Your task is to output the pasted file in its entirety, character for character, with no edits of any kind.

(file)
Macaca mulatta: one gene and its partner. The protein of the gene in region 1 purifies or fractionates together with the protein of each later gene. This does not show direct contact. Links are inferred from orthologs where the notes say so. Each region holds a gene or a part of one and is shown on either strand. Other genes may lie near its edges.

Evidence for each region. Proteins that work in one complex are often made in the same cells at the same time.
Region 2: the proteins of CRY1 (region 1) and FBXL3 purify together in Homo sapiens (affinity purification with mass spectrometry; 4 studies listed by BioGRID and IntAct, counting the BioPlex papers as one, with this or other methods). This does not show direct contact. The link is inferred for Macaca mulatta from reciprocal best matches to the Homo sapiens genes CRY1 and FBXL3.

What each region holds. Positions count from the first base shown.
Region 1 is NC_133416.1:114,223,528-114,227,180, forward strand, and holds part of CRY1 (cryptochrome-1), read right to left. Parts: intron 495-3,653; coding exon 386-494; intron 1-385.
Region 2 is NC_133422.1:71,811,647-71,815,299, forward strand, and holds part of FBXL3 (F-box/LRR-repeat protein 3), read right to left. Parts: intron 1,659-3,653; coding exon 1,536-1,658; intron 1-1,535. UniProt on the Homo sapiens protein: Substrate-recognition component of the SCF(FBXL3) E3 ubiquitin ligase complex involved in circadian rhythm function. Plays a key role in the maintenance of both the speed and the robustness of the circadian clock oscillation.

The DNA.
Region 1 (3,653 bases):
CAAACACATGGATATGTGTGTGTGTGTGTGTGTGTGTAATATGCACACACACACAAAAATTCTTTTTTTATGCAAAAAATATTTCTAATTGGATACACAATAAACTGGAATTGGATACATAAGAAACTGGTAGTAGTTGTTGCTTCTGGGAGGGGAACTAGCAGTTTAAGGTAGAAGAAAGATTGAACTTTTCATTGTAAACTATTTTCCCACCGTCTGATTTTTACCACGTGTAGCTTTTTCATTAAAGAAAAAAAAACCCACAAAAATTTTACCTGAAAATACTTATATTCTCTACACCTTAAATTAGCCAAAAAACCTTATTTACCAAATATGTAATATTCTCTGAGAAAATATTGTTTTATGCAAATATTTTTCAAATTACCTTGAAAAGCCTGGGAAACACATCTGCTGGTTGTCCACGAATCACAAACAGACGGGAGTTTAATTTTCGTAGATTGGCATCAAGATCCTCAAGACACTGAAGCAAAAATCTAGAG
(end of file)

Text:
Macaca mulatta: one gene and its partner. The protein of the gene in region 1 purifies or fractionates together with the protein of each later gene. This does not show direct contact. Links are inferred from orthologs where the notes say so. Each region holds a gene or a part of one and is shown on either strand. Other genes may lie near its edges.

Evidence for each region. Proteins that work in one complex are often made in the same cells at the same time.
Region 2: the proteins of CRY1 (region 1) and FBXL3 purify together in Homo sapiens (affinity purification with mass spectrometry; 4 studies listed by BioGRID and IntAct, counting the BioPlex papers as one, with this or other methods). This does not show direct contact. The link is inferred for Macaca mulatta from reciprocal best matches to the Homo sapiens genes CRY1 and FBXL3.

What each region holds. Positions count from the first base shown.
Region 1 is NC_133416.1:114,223,528-114,227,180, forward strand, and holds part of CRY1 (cryptochrome-1), read right to left. Parts: intron 495-3,653; coding exon 386-494; intron 1-385.
Region 2 is NC_133422.1:71,811,647-71,815,299, forward strand, and holds part of FBXL3 (F-box/LRR-repeat protein 3), read right to left. Parts: intron 1,659-3,653; coding exon 1,536-1,658; intron 1-1,535. UniProt on the Homo sapiens protein: Substrate-recognition component of the SCF(FBXL3) E3 ubiquitin ligase complex involved in circadian rhythm function. Plays a key role in the maintenance of both the speed and the robustness of the circadian clock oscillation.

The DNA.
Region 1 (3,653 bases):
CAAACACATGGATATGTGTGTGTGTGTGTGTGTGTGTAATATGCACACACACACAAAAATTCTTTTTTTATGCAAAAAATATTTCTAATTGGATACACAATAAACTGGAATTGGATACATAAGAAACTGGTAGTAGTTGTTGCTTCTGGGAGGGGAACTAGCAGTTTAAGGTAGAAGAAAGATTGAACTTTTCATTGTAAACTATTTTCCCACCGTCTGATTTTTACCACGTGTAGCTTTTTCATTAAAGAAAAAAAAACCCACAAAAATTTTACCTGAAAATACTTATATTCTCTACACCTTAAATTAGCCAAAAAACCTTATTTACCAAATATGTAATATTCTCTGAGAAAATATTGTTTTATGCAAATATTTTTCAAATTACCTTGAAAAGCCTGGGAAACACATCTGCTGGTTGTCCACGAATCACAAACAGACGGGAGTTTAATTTTCGTAGATTGGCATCAAGATCCTCAAGACACTGAAGCAAAAATCTAGAG